Fact-checking the science behind ‘Breaking Bad’s’ most memorable poisonings and explosions.
Our Movie Mythbusters series answers the age-old question, “Okay, but could that actually happen in real life?”
After several months of mental warring with Netflix’s “Recommended For You” section, I finally cracked and started to rewatch “Breaking Bad.” Needless to say, my apartment now looks like a Jesse Pinkman hideout and I’ve begun relying on Hot Pockets for 80% of my nutritional intake. The show is addicting. But is it accurate?
“Breaking Bad” was five episodes deep before creator Vince Gilligan publicly admitted his budget didn’t allow for a scientific consultant. Should anybody want to step forward with advice, he said, he’d welcome comments from a “chemically-inclined audience.”
That interview, published in Chemical and Engineering News, was enough for a chemistry professor at the University of Oklahoma to offer her time and expertise. Though initially ambivalent, Dr. Donna Nelson warmed to the show after giving it a fair trial.
“I watched the first five episodes and realized that the show doesn’t glorify meth production, and it doesn’t glorify the drug culture. I don’t think that young kids would be enticed into doing illegal activities when they see all the horrible things that happen to Walt. So I told the editor [of Chemical and Engineering]: Vince is saying he wants assistance; let’s see if he really does. Can you contact him and tell him I’d like to volunteer. And they did. And he got back in touch with me.”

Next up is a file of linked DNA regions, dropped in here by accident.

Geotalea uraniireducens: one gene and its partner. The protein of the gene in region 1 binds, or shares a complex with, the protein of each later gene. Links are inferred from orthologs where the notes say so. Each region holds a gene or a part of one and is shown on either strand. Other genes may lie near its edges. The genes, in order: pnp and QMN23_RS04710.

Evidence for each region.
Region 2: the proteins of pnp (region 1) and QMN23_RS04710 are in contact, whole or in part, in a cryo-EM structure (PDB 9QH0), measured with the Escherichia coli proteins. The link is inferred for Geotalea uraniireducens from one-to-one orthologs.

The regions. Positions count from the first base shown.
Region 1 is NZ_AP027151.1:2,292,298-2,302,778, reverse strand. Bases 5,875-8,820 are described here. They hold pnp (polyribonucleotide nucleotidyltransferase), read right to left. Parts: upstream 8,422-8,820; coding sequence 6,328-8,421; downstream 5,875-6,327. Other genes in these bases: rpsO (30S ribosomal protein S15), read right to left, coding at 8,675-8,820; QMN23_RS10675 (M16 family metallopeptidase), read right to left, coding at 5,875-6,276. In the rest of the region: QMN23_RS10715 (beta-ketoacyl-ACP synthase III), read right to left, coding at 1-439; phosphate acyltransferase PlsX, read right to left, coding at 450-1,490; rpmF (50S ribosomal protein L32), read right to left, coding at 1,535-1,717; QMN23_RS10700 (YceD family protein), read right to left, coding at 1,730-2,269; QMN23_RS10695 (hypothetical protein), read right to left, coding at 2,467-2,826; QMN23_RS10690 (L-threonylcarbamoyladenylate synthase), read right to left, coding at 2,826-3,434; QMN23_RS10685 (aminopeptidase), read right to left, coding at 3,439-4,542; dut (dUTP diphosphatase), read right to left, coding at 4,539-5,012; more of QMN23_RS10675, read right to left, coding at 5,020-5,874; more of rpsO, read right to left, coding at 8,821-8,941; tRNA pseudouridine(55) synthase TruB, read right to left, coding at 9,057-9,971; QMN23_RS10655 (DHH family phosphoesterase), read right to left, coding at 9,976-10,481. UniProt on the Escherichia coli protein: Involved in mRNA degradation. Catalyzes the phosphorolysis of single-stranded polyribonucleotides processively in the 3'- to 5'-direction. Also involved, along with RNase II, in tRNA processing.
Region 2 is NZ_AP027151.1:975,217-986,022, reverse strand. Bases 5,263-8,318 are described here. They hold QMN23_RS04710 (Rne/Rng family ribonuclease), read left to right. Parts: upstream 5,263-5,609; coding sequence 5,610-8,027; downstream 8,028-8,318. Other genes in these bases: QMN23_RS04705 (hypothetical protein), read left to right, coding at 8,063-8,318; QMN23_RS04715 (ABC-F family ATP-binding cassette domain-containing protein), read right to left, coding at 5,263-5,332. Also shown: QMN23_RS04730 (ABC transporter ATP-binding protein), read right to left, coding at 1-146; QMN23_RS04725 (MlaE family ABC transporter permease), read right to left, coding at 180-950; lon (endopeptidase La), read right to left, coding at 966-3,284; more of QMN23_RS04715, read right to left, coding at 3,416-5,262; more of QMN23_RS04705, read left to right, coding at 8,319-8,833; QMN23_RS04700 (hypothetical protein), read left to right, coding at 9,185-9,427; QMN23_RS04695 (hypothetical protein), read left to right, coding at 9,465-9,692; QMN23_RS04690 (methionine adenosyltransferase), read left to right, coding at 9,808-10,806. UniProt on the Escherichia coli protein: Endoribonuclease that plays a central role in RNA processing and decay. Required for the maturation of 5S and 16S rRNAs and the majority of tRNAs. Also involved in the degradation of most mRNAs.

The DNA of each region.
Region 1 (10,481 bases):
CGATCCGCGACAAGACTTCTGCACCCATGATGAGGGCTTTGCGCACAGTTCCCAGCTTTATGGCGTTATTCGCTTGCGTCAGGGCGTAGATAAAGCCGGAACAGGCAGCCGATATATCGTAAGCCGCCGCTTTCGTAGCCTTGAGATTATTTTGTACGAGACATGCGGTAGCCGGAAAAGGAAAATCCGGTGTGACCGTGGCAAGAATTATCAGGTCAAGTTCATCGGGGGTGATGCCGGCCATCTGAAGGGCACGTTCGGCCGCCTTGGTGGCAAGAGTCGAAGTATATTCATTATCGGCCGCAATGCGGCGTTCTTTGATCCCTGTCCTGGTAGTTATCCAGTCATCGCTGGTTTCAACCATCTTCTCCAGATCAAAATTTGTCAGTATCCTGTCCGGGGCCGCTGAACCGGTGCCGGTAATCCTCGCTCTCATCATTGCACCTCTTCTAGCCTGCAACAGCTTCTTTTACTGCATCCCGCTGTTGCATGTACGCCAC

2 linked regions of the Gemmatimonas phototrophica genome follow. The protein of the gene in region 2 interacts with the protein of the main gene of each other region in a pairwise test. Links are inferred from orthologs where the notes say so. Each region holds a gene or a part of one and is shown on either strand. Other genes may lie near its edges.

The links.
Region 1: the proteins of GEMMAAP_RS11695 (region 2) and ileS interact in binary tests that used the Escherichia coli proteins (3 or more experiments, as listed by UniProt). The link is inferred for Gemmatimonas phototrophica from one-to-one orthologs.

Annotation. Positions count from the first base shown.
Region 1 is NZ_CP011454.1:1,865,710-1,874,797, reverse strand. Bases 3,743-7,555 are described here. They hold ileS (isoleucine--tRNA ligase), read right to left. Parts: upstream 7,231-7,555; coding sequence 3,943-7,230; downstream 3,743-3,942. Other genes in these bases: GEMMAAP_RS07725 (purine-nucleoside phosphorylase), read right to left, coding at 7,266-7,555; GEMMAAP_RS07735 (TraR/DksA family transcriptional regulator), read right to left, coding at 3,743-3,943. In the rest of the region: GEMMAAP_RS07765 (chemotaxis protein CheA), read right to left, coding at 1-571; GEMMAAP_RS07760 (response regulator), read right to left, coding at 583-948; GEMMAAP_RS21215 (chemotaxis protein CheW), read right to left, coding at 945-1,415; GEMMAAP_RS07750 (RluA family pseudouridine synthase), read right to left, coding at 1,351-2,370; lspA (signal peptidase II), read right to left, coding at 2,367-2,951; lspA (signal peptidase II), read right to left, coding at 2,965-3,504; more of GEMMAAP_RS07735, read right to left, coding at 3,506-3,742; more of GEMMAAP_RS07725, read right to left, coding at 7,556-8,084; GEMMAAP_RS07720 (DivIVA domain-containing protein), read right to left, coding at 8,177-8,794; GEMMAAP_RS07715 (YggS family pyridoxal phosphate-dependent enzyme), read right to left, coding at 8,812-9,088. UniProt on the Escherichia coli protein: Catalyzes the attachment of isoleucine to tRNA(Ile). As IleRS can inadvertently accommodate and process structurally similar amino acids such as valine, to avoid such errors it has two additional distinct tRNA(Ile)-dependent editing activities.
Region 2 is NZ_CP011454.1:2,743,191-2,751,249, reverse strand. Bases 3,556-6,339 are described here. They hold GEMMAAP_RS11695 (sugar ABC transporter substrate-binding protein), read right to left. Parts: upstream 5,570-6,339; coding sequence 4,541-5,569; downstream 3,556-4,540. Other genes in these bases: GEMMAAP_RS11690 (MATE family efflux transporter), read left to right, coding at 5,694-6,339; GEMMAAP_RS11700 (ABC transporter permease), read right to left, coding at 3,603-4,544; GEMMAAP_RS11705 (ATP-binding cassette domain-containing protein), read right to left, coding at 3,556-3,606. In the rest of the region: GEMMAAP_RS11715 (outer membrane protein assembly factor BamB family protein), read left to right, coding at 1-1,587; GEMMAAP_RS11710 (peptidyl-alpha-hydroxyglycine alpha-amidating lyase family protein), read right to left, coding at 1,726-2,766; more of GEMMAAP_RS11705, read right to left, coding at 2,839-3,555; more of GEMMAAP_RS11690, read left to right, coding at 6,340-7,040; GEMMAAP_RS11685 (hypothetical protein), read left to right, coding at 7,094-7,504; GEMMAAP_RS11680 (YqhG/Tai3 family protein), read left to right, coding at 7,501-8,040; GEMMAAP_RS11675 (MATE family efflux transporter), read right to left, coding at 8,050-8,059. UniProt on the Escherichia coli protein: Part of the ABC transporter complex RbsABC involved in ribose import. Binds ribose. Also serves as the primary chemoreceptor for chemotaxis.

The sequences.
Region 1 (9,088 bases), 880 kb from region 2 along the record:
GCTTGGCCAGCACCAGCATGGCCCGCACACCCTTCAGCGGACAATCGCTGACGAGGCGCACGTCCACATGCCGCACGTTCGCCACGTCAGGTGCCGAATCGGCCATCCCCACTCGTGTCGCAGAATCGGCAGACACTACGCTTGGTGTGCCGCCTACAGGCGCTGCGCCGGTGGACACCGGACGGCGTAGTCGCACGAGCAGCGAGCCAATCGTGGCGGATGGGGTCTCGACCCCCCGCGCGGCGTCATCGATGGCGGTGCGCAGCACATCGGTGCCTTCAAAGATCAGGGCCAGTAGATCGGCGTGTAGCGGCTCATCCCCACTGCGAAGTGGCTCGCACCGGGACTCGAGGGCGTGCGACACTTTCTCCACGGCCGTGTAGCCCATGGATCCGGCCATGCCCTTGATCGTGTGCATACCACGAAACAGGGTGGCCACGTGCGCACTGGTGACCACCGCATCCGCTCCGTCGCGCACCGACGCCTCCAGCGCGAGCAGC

From there, Nelson and Gilligan’s professional relationship blossomed like a lily of the valley. Nelson flew out to Burbank to answer a series of generic science questions — What makes someone become a scientist? — and then agreed to stay on as a script consultant. Writers would send her pages of dialogue, and she proved invaluable in addressing the accuracy or plausibility of the show’s more unlikely moments.
So just how right did Gilligan and Dr. Nelson get it? Let’s take a look at five science-y moments from Heisenberg’s storied career.
One of the show’s first (and most memorable) Heisenbergian luck-outs was the risky plan to bomb Tuco Salamanca’s office. Thanks to an intel briefing courtesy of Skinny Pete, Mr. White knew Tuco’s henchmen would be patting him down. So what does he do? Whips up a super-unstable meth lookalike, of course!
Walter’s grownup version of bang snaps — meant to incapacitate and intimidate the drug lord Tuco — are fulminated mercury crystals. Thankfully, Mythbusters already figured out the nuances of this particular chemical. Their verdict? The idea is sound — the compound is certainly explosive. But it looks more like wet sand than crystal meth, and Walt would have to throw it at the ground much harder to cause an explosion. Should that explosion happen, it would likely kill everybody in the room.
The scientific liberties the show took with fulminated crystals meant that Walt could use them to stun Tuco and his henchmen and destroy Tuco’s office, giving Walter time to grab the rest of the mercury to wield as a threat.
Scientific accuracy: 6/10
Heisenberg transitions from using pseudoephedrine to methylamine in his meth, which, viewers are led to believe, accounts for its trademark blue hue.
Accurate? Not in the slightest. Dr. Nelson dismisses the idea completely: “In real life, switching from pseudoephedrine to methylamine would have no effect on the visible look of the drug.”